I've been writing some transformers and estimators and I keep noticing udfs. I've read through the source and have a general sense of what they are for but I was hoping someone could give me a high level explanation.

What I have gleaned from the code is that you can create a udf and apply it such that it runs over each row in the dataframe for a particular column. I guess I am curious why we do it this way?

  • possible duplicate of Creating User Defined Function in Spark-SQL – Rian Schmits Jun 19 '15 at 14:52
  • Yeah I looked at that one, didn't feel like it gave the high level I am looking for. Thanks though. – Chris Jun 19 '15 at 14:54
  • UDF are just a way of extending the functionality of the framework while using the SQL approach. Say you have some formulae you want to apply to some geo-tagged events, e.g. haversine distance. UDF let you define some haversine function, use it directly in your SQL query like in SELECT haversine(x, y) from event ... . Without that the alternative would be to convert back to RDD or other similar multi-step approach. UDF just make the functionality easier to express and read, behind the scene it's still just a map. – Svend Jun 21 '15 at 7:01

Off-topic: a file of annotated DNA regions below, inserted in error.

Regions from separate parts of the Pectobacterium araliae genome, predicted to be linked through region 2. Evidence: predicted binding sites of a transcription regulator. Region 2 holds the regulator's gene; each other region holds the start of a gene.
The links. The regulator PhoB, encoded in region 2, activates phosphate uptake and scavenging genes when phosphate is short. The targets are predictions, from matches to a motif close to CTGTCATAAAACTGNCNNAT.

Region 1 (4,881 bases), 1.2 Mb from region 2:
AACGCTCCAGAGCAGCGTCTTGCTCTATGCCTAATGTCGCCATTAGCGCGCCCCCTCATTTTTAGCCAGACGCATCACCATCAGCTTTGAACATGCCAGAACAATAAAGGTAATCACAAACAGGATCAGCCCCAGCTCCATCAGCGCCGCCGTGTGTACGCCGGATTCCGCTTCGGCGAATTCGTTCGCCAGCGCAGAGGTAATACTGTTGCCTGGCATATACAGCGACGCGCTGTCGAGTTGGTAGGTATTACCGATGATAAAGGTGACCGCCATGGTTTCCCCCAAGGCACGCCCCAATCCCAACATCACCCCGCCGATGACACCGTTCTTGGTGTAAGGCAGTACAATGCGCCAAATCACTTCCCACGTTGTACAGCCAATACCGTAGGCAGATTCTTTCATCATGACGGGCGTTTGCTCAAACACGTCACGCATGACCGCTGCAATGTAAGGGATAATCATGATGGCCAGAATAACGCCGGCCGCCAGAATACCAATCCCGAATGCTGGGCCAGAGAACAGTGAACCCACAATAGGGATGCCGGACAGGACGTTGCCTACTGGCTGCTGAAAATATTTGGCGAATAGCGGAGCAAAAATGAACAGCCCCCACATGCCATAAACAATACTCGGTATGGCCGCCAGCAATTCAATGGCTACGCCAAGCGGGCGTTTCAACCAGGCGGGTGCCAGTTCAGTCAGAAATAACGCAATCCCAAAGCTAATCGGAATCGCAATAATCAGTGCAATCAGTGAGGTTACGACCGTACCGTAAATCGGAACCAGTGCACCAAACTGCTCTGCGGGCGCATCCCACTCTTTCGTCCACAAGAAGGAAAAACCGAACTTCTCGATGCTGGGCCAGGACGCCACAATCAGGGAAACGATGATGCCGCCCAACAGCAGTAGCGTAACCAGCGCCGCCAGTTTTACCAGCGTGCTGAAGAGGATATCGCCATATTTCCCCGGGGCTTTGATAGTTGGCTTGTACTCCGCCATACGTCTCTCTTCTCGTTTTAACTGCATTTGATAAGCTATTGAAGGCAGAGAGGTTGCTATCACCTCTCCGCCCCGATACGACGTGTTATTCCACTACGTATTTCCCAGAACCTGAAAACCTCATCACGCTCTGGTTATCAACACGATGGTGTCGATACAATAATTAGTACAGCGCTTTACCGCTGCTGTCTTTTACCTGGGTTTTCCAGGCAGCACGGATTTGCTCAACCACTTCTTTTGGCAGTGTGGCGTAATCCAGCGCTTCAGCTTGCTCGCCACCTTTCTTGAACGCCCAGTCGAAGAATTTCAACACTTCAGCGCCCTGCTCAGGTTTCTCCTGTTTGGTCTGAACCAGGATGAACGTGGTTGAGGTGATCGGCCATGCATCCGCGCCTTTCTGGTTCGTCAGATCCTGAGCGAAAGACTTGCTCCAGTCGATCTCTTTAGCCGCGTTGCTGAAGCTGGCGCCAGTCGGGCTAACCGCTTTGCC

All the custom manipulation you write over your RDDs and DataFrames are essentially "user defined functions". You would register a UDF though so that you'd be able to use it in select statements used in Spark-SQL (sqlContext.sql("select myUDF(fieldname) from myRegistredDF")...

  • Sure that makes sense. – Chris Jun 20 '15 at 14:06

UDF (User defined functions) and UDAF (User defined aggregate functions) allow to extend the language constructs to do adhoc processing on distributed dataset. You can refer to this blog for detailed explanation. https://ragrawal.wordpress.com/2015/10/02/spark-custom-udf-example/

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